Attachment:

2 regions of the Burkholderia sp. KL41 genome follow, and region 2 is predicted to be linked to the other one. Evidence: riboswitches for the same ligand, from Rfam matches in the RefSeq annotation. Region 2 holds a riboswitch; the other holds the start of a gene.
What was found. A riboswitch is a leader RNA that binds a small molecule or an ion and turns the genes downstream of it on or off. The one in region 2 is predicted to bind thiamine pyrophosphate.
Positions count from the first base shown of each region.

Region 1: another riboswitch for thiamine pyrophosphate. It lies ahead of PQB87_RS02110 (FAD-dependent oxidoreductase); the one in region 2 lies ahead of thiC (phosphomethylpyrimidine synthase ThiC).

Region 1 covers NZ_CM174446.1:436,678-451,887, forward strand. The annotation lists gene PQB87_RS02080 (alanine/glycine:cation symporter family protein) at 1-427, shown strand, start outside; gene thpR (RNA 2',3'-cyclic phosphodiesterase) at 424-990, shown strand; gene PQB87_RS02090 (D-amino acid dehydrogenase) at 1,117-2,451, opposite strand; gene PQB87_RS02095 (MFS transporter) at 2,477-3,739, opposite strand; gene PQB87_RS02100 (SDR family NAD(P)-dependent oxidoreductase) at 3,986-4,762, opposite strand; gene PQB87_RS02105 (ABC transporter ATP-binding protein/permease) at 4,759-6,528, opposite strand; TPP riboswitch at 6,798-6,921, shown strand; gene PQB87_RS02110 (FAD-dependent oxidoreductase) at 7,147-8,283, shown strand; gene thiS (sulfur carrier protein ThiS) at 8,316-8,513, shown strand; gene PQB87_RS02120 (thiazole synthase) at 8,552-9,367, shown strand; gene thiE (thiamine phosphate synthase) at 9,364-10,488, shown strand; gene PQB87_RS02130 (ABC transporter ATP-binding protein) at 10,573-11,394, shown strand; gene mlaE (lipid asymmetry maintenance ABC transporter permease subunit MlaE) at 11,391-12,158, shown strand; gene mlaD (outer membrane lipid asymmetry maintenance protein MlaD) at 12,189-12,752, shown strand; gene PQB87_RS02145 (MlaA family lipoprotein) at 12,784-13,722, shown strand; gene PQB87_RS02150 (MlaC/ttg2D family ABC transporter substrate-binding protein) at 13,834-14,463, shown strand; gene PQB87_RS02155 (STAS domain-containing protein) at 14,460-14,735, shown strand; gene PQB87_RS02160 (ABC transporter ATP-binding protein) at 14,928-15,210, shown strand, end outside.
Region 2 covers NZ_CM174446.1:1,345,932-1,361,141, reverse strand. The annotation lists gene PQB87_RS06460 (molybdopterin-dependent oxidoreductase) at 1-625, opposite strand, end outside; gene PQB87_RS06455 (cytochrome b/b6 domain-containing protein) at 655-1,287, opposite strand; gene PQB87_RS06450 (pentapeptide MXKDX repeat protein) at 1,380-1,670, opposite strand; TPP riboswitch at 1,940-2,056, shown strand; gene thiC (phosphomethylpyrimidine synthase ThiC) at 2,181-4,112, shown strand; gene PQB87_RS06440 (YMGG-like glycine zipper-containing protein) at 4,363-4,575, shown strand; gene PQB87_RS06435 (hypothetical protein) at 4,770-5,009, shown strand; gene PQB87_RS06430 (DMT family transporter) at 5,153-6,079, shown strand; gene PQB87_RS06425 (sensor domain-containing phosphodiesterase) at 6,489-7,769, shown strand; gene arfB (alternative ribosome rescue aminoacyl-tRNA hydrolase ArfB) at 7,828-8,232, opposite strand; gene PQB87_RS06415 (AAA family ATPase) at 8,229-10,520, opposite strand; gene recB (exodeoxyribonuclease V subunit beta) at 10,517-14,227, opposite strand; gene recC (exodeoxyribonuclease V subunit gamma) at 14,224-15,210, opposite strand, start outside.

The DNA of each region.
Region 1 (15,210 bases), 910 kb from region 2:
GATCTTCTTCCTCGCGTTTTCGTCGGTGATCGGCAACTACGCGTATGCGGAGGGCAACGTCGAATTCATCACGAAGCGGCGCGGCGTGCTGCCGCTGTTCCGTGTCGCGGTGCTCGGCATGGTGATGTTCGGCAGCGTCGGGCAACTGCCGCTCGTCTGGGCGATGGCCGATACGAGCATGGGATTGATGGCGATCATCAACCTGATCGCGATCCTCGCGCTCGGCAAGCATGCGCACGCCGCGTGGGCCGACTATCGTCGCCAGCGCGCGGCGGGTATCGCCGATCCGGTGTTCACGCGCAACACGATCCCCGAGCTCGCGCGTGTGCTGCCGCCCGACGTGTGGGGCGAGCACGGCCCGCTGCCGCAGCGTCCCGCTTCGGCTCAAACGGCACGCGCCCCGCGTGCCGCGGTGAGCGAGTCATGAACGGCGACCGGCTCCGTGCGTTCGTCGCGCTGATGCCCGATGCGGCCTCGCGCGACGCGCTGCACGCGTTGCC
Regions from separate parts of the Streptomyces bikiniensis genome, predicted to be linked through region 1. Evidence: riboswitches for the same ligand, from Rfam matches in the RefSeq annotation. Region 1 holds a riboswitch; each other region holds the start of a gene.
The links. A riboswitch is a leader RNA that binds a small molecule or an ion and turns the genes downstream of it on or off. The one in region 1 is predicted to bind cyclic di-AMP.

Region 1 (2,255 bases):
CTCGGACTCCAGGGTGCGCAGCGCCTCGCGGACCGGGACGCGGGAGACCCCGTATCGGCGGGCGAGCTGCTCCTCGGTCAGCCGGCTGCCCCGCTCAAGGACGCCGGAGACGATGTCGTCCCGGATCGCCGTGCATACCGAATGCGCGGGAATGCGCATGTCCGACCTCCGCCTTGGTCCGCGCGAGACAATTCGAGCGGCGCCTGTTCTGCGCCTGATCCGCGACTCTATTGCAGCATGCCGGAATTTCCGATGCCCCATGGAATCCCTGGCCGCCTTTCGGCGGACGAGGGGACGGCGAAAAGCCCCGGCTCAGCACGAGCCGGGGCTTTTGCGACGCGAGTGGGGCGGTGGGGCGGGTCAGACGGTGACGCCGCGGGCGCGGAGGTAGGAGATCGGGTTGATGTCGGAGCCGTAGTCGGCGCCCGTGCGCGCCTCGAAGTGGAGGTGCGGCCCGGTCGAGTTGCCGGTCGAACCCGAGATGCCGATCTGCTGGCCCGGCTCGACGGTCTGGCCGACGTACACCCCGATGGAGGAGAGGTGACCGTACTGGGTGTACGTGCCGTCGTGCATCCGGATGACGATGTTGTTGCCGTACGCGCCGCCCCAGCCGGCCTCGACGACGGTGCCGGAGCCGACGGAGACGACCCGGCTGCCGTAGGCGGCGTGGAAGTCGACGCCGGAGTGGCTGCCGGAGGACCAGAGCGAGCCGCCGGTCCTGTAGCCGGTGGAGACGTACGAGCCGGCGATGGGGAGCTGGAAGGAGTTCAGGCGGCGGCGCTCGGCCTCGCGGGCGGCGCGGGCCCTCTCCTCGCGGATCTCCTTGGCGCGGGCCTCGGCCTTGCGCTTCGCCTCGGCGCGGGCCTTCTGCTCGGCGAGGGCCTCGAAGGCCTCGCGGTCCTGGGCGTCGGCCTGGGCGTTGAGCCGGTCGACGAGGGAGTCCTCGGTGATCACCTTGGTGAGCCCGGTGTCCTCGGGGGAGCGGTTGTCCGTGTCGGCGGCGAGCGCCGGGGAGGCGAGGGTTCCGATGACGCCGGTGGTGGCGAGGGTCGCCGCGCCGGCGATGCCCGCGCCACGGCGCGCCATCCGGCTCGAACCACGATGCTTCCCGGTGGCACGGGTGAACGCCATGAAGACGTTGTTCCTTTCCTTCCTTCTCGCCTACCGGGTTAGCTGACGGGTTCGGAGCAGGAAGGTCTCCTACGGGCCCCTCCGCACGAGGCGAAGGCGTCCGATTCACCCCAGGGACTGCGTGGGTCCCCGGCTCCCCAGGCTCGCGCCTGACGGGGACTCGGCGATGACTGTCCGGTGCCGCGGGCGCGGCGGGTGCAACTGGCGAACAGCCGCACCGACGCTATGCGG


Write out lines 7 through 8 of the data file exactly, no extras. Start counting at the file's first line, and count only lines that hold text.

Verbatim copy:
The DNA of each region.
Region 1 (15,210 bases), 910 kb from region 2: